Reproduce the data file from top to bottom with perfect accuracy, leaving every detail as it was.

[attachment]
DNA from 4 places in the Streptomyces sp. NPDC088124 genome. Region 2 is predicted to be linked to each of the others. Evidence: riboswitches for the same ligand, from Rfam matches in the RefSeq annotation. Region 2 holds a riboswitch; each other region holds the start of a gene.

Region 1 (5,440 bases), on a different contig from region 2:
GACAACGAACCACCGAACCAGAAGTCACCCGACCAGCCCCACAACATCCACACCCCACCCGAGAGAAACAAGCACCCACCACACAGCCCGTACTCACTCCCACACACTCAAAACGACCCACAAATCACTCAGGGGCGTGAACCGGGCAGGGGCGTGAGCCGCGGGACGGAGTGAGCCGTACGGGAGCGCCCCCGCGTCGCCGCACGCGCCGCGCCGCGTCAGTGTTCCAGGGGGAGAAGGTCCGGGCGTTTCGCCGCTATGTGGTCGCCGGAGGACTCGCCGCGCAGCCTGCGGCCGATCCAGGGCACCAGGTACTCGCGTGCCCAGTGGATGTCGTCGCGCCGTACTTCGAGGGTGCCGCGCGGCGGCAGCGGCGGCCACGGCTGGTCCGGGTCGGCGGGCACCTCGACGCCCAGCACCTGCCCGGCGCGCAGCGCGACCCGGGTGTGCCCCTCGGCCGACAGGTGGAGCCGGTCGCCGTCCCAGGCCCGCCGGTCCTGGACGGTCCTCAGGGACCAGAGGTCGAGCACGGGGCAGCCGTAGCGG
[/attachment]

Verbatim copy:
DNA from 4 places in the Streptomyces sp. NPDC088124 genome. Region 2 is predicted to be linked to each of the others. Evidence: riboswitches for the same ligand, from Rfam matches in the RefSeq annotation. Region 2 holds a riboswitch; each other region holds the start of a gene.

Region 1 (5,440 bases), on a different contig from region 2:
GACAACGAACCACCGAACCAGAAGTCACCCGACCAGCCCCACAACATCCACACCCCACCCGAGAGAAACAAGCACCCACCACACAGCCCGTACTCACTCCCACACACTCAAAACGACCCACAAATCACTCAGGGGCGTGAACCGGGCAGGGGCGTGAGCCGCGGGACGGAGTGAGCCGTACGGGAGCGCCCCCGCGTCGCCGCACGCGCCGCGCCGCGTCAGTGTTCCAGGGGGAGAAGGTCCGGGCGTTTCGCCGCTATGTGGTCGCCGGAGGACTCGCCGCGCAGCCTGCGGCCGATCCAGGGCACCAGGTACTCGCGTGCCCAGTGGATGTCGTCGCGCCGTACTTCGAGGGTGCCGCGCGGCGGCAGCGGCGGCCACGGCTGGTCCGGGTCGGCGGGCACCTCGACGCCCAGCACCTGCCCGGCGCGCAGCGCGACCCGGGTGTGCCCCTCGGCCGACAGGTGGAGCCGGTCGCCGTCCCAGGCCCGCCGGTCCTGGACGGTCCTCAGGGACCAGAGGTCGAGCACGGGGCAGCCGTAGCGG